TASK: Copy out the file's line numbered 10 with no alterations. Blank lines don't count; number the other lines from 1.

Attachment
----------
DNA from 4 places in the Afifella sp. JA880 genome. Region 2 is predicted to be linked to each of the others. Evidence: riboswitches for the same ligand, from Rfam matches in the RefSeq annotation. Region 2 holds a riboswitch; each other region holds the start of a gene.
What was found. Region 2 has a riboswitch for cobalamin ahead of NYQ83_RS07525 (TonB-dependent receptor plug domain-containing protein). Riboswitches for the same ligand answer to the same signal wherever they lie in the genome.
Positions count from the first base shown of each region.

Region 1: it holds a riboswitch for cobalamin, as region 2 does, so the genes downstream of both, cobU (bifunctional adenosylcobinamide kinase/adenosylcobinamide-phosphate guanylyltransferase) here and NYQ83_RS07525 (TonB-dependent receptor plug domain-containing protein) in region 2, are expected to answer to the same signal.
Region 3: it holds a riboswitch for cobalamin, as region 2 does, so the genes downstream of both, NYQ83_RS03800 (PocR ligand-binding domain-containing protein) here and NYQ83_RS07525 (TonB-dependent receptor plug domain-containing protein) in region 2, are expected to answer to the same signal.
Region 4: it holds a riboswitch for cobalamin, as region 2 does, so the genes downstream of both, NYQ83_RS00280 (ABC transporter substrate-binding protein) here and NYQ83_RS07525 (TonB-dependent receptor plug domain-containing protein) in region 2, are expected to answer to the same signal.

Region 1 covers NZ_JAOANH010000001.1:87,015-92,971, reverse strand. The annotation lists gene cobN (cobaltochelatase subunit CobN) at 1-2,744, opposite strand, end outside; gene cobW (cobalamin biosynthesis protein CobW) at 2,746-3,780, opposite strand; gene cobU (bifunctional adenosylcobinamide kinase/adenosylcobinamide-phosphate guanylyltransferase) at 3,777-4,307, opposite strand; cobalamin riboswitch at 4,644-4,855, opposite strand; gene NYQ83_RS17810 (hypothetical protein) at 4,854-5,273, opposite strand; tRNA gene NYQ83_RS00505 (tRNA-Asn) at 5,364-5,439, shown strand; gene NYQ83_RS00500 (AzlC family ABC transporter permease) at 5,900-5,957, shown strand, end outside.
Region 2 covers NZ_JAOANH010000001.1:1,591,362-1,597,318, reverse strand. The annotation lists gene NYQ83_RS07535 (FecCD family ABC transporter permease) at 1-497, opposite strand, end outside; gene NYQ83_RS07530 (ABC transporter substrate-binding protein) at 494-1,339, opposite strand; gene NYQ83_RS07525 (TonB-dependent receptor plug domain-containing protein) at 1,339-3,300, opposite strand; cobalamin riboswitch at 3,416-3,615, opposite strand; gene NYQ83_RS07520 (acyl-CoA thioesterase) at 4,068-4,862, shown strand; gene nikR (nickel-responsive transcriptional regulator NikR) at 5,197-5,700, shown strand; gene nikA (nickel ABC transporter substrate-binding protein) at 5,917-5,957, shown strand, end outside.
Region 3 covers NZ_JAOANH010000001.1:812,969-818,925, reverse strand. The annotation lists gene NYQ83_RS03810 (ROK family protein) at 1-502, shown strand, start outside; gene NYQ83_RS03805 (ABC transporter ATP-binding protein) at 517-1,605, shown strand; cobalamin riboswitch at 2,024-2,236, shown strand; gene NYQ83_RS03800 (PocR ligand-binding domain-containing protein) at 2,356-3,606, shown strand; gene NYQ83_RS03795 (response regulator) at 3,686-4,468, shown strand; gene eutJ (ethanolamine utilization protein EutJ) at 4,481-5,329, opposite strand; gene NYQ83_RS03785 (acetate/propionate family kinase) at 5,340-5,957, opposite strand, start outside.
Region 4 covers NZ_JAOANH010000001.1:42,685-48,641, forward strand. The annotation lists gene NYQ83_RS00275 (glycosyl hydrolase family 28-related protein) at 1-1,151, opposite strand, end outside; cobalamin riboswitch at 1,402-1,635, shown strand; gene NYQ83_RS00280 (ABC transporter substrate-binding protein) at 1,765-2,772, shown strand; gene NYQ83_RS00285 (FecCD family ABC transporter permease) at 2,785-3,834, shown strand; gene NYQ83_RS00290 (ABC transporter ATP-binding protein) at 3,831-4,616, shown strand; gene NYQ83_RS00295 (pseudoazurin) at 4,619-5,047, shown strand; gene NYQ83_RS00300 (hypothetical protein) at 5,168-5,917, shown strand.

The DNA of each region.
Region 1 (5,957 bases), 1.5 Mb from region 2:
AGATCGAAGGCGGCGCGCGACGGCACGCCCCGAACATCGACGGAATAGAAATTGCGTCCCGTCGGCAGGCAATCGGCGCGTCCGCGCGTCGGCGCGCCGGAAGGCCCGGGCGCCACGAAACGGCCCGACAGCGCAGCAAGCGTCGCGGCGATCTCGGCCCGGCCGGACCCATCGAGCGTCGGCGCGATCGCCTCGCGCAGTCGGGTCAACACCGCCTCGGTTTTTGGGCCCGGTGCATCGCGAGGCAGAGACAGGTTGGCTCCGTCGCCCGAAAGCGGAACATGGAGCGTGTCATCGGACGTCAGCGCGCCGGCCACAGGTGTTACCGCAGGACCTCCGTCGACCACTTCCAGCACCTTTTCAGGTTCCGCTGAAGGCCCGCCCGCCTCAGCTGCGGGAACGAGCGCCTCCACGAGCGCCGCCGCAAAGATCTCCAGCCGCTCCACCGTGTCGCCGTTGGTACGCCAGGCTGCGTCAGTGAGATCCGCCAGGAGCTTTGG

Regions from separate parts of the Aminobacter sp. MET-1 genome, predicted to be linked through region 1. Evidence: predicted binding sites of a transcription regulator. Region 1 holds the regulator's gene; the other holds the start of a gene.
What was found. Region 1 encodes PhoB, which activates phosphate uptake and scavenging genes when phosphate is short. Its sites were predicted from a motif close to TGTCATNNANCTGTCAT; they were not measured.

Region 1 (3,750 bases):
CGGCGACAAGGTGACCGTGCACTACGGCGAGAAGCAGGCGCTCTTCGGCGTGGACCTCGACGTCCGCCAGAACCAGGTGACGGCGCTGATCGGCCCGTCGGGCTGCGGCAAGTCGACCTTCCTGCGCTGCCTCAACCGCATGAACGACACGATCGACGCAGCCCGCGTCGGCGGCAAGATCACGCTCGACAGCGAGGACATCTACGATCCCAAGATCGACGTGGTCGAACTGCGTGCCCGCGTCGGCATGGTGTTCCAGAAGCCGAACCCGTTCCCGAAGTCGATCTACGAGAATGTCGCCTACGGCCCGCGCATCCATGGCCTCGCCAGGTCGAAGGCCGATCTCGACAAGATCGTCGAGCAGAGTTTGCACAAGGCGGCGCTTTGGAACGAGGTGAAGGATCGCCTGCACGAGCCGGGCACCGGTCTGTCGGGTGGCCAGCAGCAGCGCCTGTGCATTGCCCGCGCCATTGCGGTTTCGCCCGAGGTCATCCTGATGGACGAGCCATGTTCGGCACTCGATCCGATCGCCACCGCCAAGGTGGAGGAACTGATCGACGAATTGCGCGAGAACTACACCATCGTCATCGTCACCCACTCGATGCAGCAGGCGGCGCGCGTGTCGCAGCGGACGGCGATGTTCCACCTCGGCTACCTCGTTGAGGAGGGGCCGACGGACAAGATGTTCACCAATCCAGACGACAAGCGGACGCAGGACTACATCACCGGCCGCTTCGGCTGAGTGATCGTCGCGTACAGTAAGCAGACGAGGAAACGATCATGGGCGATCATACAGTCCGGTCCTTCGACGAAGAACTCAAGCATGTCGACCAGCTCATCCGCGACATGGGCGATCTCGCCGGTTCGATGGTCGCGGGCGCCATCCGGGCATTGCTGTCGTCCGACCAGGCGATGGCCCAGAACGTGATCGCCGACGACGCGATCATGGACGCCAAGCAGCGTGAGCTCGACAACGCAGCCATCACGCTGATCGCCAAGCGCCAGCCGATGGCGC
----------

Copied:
Region 4 covers NZ_JAOANH010000001.1:42,685-48,641, forward strand. The annotation lists gene NYQ83_RS00275 (glycosyl hydrolase family 28-related protein) at 1-1,151, opposite strand, end outside; cobalamin riboswitch at 1,402-1,635, shown strand; gene NYQ83_RS00280 (ABC transporter substrate-binding protein) at 1,765-2,772, shown strand; gene NYQ83_RS00285 (FecCD family ABC transporter permease) at 2,785-3,834, shown strand; gene NYQ83_RS00290 (ABC transporter ATP-binding protein) at 3,831-4,616, shown strand; gene NYQ83_RS00295 (pseudoazurin) at 4,619-5,047, shown strand; gene NYQ83_RS00300 (hypothetical protein) at 5,168-5,917, shown strand.